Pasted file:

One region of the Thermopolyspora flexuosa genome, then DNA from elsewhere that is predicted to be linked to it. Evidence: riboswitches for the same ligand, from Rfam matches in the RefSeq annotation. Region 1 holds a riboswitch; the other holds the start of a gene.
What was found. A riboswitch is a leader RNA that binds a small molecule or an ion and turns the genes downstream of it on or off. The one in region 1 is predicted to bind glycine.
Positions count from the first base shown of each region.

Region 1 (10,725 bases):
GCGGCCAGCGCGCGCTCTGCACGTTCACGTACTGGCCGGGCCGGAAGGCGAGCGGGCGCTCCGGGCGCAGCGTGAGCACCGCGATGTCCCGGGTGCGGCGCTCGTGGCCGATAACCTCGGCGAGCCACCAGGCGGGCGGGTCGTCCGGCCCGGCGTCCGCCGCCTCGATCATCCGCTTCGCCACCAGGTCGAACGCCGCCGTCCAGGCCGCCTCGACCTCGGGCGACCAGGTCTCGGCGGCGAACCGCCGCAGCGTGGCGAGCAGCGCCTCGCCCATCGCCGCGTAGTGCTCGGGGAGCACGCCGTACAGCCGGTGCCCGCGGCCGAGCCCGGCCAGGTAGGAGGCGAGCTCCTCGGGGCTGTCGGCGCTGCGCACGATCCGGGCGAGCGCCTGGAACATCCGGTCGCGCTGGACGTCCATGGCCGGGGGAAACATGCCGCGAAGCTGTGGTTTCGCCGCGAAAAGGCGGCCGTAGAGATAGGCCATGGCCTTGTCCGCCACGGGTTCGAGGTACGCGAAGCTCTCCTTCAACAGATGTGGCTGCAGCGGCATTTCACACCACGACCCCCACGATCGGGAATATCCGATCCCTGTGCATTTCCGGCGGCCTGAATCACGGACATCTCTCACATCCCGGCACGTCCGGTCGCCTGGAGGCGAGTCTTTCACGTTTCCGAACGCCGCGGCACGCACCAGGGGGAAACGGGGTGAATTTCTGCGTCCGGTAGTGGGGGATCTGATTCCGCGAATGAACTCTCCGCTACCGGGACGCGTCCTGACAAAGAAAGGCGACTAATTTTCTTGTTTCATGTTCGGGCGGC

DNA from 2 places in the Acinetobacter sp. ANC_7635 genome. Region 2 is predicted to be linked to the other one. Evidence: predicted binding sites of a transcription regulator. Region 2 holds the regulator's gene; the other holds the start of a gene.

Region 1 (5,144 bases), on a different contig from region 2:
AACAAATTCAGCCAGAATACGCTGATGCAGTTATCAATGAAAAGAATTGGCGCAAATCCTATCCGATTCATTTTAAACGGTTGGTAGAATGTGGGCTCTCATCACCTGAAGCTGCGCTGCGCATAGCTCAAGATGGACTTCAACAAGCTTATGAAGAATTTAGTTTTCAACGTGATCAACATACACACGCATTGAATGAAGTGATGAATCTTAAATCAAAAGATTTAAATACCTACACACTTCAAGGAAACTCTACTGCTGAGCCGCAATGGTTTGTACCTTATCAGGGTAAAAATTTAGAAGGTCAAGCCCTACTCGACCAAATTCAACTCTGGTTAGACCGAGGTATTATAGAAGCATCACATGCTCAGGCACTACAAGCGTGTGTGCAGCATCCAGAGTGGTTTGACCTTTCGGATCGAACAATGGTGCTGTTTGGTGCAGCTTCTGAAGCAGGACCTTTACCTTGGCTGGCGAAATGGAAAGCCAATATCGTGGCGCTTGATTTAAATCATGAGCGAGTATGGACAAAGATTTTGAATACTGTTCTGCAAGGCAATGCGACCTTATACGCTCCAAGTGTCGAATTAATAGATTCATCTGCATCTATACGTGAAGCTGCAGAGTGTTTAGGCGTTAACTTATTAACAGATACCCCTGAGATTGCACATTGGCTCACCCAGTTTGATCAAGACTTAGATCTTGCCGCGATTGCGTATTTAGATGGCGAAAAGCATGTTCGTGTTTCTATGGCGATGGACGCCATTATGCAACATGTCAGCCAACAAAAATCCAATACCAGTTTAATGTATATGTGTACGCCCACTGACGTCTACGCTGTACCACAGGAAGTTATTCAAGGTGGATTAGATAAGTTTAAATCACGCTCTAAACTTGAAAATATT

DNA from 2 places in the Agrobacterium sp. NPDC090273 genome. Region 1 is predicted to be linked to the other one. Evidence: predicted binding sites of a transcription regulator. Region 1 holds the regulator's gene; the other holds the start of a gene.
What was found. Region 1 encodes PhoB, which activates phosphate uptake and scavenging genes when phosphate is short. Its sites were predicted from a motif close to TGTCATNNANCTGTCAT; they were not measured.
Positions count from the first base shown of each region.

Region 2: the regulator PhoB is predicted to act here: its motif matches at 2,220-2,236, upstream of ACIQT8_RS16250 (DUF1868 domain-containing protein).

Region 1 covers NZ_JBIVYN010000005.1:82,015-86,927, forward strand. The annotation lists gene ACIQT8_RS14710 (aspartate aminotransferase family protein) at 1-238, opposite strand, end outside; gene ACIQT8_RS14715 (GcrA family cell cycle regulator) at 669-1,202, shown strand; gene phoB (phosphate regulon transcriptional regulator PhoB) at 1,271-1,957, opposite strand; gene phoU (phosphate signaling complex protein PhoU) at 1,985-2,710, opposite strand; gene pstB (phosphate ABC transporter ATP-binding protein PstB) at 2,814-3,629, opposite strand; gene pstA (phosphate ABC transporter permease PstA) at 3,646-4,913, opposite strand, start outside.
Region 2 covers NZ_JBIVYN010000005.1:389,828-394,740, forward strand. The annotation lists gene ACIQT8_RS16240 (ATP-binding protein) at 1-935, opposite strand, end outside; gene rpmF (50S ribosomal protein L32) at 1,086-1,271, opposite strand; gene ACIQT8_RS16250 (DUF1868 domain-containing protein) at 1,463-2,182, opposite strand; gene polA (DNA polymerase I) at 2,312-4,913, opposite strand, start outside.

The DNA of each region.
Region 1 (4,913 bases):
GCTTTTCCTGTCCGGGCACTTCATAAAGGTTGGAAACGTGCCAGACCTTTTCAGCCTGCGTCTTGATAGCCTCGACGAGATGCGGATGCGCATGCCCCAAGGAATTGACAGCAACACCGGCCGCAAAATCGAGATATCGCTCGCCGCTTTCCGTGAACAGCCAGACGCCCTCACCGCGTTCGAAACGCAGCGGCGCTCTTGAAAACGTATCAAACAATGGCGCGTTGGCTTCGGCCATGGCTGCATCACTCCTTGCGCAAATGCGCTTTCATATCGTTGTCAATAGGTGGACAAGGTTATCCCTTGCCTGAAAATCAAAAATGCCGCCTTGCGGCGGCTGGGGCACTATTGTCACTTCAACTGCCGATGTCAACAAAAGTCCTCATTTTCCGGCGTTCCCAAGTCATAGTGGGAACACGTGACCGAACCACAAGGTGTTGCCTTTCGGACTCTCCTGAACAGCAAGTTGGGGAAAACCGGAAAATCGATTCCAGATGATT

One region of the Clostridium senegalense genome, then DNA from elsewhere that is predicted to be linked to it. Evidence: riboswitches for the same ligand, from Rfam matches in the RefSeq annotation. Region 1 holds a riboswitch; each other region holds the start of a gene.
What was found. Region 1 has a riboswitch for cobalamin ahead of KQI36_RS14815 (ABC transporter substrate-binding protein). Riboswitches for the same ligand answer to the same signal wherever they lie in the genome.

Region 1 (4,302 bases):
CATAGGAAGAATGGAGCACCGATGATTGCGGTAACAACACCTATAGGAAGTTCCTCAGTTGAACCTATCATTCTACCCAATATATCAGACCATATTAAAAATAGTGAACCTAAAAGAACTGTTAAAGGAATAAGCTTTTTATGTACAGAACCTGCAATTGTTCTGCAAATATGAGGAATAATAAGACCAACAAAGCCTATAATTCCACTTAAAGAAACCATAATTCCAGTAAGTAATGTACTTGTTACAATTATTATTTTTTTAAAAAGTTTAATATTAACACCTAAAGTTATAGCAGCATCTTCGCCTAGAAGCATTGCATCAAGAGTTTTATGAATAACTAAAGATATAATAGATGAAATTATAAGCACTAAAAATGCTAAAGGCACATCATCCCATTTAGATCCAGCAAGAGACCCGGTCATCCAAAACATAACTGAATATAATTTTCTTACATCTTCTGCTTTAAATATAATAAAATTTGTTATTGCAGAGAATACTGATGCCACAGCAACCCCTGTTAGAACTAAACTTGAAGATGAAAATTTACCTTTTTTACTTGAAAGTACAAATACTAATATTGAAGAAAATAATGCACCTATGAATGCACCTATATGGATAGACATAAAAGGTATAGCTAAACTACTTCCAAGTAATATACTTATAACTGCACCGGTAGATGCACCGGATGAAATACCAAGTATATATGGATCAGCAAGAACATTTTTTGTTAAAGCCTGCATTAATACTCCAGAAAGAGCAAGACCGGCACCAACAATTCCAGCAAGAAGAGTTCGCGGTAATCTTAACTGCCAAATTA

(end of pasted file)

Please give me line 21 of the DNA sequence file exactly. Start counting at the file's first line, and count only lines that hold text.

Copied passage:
CATAGGAAGAATGGAGCACCGATGATTGCGGTAACAACACCTATAGGAAGTTCCTCAGTTGAACCTATCATTCTACCCAATATATCAGACCATATTAAAAATAGTGAACCTAAAAGAACTGTTAAAGGAATAAGCTTTTTATGTACAGAACCTGCAATTGTTCTGCAAATATGAGGAATAATAAGACCAACAAAGCCTATAATTCCACTTAAAGAAACCATAATTCCAGTAAGTAATGTACTTGTTACAATTATTATTTTTTTAAAAAGTTTAATATTAACACCTAAAGTTATAGCAGCATCTTCGCCTAGAAGCATTGCATCAAGAGTTTTATGAATAACTAAAGATATAATAGATGAAATTATAAGCACTAAAAATGCTAAAGGCACATCATCCCATTTAGATCCAGCAAGAGACCCGGTCATCCAAAACATAACTGAATATAATTTTCTTACATCTTCTGCTTTAAATATAATAAAATTTGTTATTGCAGAGAATACTGATGCCACAGCAACCCCTGTTAGAACTAAACTTGAAGATGAAAATTTACCTTTTTTACTTGAAAGTACAAATACTAATATTGAAGAAAATAATGCACCTATGAATGCACCTATATGGATAGACATAAAAGGTATAGCTAAACTACTTCCAAGTAATATACTTATAACTGCACCGGTAGATGCACCGGATGAAATACCAAGTATATATGGATCAGCAAGAACATTTTTTGTTAAAGCCTGCATTAATACTCCAGAAAGAGCAAGACCGGCACCAACAATTCCAGCAAGAAGAGTTCGCGGTAATCTTAACTGCCAAATTA